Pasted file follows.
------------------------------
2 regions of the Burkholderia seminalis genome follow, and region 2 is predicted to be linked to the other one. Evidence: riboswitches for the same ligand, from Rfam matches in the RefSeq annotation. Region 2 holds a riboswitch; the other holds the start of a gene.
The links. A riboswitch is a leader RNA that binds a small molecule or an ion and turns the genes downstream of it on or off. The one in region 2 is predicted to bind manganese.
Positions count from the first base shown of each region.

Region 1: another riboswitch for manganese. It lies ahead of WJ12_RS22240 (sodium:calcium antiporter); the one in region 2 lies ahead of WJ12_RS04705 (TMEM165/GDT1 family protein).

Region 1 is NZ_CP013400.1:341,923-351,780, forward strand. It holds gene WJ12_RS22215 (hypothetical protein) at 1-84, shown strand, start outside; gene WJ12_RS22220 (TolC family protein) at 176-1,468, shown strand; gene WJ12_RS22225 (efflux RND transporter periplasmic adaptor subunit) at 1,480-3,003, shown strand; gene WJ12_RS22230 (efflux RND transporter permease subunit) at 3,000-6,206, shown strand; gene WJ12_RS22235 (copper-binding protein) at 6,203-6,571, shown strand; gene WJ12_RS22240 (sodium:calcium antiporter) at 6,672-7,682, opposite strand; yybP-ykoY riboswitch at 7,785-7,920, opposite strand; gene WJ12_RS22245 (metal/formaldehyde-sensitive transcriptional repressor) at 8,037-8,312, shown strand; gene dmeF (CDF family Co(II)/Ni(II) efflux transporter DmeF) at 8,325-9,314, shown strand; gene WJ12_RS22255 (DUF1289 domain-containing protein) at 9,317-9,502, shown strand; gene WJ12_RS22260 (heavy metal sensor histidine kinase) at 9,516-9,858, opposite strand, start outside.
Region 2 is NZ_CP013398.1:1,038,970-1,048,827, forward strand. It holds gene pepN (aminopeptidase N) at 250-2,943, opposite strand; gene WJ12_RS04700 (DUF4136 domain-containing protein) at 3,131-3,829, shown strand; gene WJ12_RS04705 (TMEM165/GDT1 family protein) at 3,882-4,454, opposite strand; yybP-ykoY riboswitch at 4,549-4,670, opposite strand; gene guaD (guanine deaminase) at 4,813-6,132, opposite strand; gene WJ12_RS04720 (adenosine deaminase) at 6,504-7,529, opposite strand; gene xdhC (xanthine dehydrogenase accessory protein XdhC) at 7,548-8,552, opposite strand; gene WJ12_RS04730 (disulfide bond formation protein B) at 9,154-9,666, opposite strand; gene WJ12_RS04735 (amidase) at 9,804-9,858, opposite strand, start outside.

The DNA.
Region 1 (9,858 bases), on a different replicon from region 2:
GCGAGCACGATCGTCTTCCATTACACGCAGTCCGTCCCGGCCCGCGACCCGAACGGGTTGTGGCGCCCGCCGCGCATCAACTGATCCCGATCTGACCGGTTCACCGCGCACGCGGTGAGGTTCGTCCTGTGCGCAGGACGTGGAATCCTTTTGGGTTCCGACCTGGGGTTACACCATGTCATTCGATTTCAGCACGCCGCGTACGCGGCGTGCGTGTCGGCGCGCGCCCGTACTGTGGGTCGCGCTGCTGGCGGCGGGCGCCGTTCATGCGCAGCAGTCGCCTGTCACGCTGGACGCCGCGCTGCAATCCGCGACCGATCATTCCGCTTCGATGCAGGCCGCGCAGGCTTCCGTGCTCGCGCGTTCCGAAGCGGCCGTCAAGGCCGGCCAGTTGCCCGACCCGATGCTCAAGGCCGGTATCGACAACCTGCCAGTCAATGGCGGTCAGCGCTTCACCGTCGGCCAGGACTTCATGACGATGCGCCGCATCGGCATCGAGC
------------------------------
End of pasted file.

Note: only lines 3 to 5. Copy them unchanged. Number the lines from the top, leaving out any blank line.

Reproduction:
Positions count from the first base shown of each region.

Region 1: another riboswitch for manganese. It lies ahead of WJ12_RS22240 (sodium:calcium antiporter); the one in region 2 lies ahead of WJ12_RS04705 (TMEM165/GDT1 family protein).

Region 1 is NZ_CP013400.1:341,923-351,780, forward strand. It holds gene WJ12_RS22215 (hypothetical protein) at 1-84, shown strand, start outside; gene WJ12_RS22220 (TolC family protein) at 176-1,468, shown strand; gene WJ12_RS22225 (efflux RND transporter periplasmic adaptor subunit) at 1,480-3,003, shown strand; gene WJ12_RS22230 (efflux RND transporter permease subunit) at 3,000-6,206, shown strand; gene WJ12_RS22235 (copper-binding protein) at 6,203-6,571, shown strand; gene WJ12_RS22240 (sodium:calcium antiporter) at 6,672-7,682, opposite strand; yybP-ykoY riboswitch at 7,785-7,920, opposite strand; gene WJ12_RS22245 (metal/formaldehyde-sensitive transcriptional repressor) at 8,037-8,312, shown strand; gene dmeF (CDF family Co(II)/Ni(II) efflux transporter DmeF) at 8,325-9,314, shown strand; gene WJ12_RS22255 (DUF1289 domain-containing protein) at 9,317-9,502, shown strand; gene WJ12_RS22260 (heavy metal sensor histidine kinase) at 9,516-9,858, opposite strand, start outside.